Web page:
Likewise, the data set 120 of the server 18 (Server N) includes a plurality of data sets 122, 124, 126 that include data corresponding to each client attached/linked/playing the system 10. Other data sets, such as for objects, are also provided in the data set 120. The data set 122 includes the positional, status and event information/data for each particular client attached/linked to the server 18 (Server N) and for each object associated with server 18. The data set 124 includes a subset data of the positional, status and event information/data for each particular client attached/linked to the server 14 (Server A) and for each object associated with server 14, while the data set 126 includes a subset data of the positional, status and event information/data for each particular client attached/linked to the server 16 (Server B) and for each object associated with server 16.
 In other words, the data sets 100, 110 and 120 corresponding to the servers 14, 16, 18 include the positional, status and event information/data for each client attached/linked to that particular server and for each object associated with server. The data sets also include an interaction subset of data (of the positional, status and event information/data) for each client attached/linked to all the other servers, and for each object associated with all the other servers. This provides an inter-server mirror of an interaction subset of data about each client (and object).
 As will be appreciated, in one embodiment of the present invention, the full positional, status and event information/data for each client and each object is mirrored (or duplicated) across the servers. In another embodiment, the interaction subset of data for each client and each object is mirrored (or duplicated across the servers.
 The interaction subset of data is generally the minimum amount of data needed to interact with other clients or other servers. This data is generally the data necessary/important and specific to the particular client sufficient to allow interaction with other clients and objects. Data such as client/object type, distance, or other attributes depending on the functionality of the system as needed and desired by those practicing the invention may be included in the interaction data. With mirrored (or partially mirrored) data, each server includes all the important information for all the clients and objects, but only manages the connections and update loops of the clients attached to that particular server.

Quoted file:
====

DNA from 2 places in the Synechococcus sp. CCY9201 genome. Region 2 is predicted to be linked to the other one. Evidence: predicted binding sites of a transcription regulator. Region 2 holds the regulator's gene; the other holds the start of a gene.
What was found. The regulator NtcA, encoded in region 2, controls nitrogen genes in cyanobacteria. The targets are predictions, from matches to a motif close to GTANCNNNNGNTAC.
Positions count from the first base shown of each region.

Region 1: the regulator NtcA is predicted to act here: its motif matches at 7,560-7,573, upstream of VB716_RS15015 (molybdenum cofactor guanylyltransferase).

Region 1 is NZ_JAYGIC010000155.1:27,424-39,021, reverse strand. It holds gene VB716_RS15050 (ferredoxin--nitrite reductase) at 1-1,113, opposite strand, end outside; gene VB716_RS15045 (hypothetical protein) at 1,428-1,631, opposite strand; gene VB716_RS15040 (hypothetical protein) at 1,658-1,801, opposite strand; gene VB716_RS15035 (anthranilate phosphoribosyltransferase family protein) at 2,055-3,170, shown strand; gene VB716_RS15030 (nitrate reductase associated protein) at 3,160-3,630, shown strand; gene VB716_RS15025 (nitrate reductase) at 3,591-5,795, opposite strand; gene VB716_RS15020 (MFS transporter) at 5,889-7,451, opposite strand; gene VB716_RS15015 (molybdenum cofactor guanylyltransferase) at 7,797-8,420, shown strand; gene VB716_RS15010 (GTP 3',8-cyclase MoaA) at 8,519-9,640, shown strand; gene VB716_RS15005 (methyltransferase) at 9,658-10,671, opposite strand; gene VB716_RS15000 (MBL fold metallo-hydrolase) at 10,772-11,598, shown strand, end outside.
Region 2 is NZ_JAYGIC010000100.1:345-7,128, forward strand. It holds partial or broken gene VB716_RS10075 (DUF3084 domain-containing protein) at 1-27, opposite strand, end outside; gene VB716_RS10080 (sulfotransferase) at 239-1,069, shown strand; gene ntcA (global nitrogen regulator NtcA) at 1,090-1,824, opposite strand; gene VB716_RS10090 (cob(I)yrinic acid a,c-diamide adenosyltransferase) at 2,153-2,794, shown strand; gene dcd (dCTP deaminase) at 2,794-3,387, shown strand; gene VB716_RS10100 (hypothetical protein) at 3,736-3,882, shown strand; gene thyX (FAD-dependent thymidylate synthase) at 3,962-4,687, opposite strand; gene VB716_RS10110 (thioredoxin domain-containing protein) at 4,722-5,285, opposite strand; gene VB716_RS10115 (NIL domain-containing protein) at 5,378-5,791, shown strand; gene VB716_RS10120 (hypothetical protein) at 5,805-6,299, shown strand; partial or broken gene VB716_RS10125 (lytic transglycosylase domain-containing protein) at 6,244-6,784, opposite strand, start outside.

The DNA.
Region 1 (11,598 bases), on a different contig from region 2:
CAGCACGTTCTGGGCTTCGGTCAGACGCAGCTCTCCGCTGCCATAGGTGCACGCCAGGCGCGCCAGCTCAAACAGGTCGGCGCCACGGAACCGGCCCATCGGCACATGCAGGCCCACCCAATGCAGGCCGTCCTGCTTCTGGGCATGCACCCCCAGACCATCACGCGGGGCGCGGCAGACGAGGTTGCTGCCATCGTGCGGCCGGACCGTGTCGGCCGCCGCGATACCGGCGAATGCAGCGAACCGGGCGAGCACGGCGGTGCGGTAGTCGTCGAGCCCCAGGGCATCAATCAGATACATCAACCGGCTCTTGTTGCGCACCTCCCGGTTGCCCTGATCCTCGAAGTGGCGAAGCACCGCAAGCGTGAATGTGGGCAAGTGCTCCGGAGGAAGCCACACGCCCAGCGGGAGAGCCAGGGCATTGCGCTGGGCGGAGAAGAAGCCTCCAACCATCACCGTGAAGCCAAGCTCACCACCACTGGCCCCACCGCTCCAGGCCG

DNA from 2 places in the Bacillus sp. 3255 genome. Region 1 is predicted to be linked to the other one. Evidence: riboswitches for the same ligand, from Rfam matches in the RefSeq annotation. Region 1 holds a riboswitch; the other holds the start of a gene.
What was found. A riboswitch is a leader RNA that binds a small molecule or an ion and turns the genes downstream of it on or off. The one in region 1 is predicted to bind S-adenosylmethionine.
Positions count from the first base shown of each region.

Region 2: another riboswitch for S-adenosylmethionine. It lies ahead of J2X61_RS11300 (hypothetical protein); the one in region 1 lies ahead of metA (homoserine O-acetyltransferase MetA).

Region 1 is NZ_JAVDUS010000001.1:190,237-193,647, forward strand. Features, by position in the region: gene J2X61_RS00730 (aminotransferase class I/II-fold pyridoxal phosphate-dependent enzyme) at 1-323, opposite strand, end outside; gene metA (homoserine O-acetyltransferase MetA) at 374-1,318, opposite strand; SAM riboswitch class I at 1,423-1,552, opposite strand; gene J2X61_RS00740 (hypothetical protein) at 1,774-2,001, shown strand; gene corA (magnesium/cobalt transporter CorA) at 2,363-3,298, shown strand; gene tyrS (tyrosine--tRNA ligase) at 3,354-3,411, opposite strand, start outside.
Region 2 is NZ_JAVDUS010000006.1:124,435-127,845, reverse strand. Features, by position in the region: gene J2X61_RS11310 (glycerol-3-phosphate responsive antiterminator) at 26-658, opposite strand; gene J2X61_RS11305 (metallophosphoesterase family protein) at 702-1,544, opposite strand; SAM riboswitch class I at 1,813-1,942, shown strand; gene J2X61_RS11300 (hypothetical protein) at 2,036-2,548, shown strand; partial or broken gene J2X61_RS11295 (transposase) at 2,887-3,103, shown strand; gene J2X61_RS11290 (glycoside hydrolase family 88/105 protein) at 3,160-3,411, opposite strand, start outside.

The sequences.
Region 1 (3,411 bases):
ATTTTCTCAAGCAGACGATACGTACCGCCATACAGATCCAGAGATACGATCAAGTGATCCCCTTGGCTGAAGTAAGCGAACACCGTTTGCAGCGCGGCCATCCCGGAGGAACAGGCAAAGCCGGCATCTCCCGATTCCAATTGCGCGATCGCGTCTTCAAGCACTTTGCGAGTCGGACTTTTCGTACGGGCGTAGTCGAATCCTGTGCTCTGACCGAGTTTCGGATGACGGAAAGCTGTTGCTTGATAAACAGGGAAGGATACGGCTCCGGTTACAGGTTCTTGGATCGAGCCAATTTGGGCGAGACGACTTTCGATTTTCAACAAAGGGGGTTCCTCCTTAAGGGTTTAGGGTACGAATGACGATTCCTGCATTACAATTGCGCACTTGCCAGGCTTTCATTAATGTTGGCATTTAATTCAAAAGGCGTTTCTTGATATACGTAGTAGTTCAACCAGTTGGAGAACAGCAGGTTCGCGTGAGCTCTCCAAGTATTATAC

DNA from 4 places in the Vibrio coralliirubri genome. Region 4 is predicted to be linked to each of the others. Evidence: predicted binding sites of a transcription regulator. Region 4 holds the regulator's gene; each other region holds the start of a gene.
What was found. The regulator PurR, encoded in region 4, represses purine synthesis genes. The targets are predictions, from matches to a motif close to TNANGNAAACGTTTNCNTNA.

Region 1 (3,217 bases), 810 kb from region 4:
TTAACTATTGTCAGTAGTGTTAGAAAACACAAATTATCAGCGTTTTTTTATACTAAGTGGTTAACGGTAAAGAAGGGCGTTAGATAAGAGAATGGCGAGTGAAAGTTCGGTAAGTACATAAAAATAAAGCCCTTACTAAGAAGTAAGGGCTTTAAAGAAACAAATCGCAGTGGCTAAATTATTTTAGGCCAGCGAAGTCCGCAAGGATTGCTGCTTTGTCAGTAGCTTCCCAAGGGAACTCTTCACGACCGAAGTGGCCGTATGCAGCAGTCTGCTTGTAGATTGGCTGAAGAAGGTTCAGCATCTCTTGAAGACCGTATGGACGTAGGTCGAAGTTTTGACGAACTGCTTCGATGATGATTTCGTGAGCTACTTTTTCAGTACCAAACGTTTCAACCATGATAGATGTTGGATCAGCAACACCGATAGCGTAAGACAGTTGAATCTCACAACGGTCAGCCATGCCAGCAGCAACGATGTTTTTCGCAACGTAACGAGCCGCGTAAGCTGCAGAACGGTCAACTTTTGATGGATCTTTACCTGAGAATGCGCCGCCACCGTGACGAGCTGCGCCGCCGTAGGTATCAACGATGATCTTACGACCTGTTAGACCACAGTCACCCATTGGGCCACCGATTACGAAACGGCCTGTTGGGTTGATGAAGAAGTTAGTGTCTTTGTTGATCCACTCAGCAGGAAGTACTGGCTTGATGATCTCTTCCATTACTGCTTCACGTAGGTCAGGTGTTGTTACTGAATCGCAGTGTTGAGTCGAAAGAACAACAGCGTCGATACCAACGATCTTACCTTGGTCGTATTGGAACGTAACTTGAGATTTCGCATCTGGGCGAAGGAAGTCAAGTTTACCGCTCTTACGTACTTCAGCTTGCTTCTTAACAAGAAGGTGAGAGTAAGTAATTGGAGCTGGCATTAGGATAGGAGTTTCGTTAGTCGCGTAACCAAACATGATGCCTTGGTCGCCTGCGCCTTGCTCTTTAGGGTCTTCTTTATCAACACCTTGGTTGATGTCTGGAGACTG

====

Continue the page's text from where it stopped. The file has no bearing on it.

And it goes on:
As will be appreciated, the positional, status and event information/data (attributes), as well as the subset of data, may not only exist for each client, but may also exist for, or relate to, a particular object within the system, and not only attributes of a client (player). For example, a group of clients may be combined to become an object (such as a tank or ship, etc.), or a specific object within the game may interact (such as a mountain, river, etc.).
 The data sets of subset data 104, 106, 114, 116, 124, 126 are updated and communicated on a regular basis through the network 20. In one embodiment, each interaction subset of data for clients and/or objects associated with a particular server 14, 16, 18 is communicated via direct (single cast) connection to the other servers or through a broadcast/multicast method. Direct or single cast describes a simple communication system dedicated between two endpoints for sharing information just between those two endpoints. Broadcast or multicast describes a method of sending information to multiple endpoints at the same time.
 During operation, each server 14, 16, 18 transmits to the associated attached clients 32, 34, 36, 38 either the full client and/or object information or the subset of data associated with all clients and/or objects, or only those clients and/or objects that are, or will be, “interacting” with the particular client. In the case of an interacting client (or interacting object) attached to the same server as the client, then the server operably transmits either the full information or the subset of data associated with the interacting clients and/or objects. In the case of an interacting client (or interacting object) attached to a different server, then the server operably transmits the subset of data associated with the interacting clients and/or objects. The transfer of this data, of course, depends on the determination that the client/object is an “interacting” client/object. If another client/object falls within an “interaction zone” of the client, then the other client/object is an “interacting” client. The interaction zone is generally distance related, but may also be related to the attributes of client or object (e.g., infantry, tank, aircraft, etc.). Accordingly, the specific attributes and distance of other clients/objects (and upon which server the client is attached) determine whether the clients/objects are “interacting” clients such that the associated server transmits the full information (or subset of data) to the client.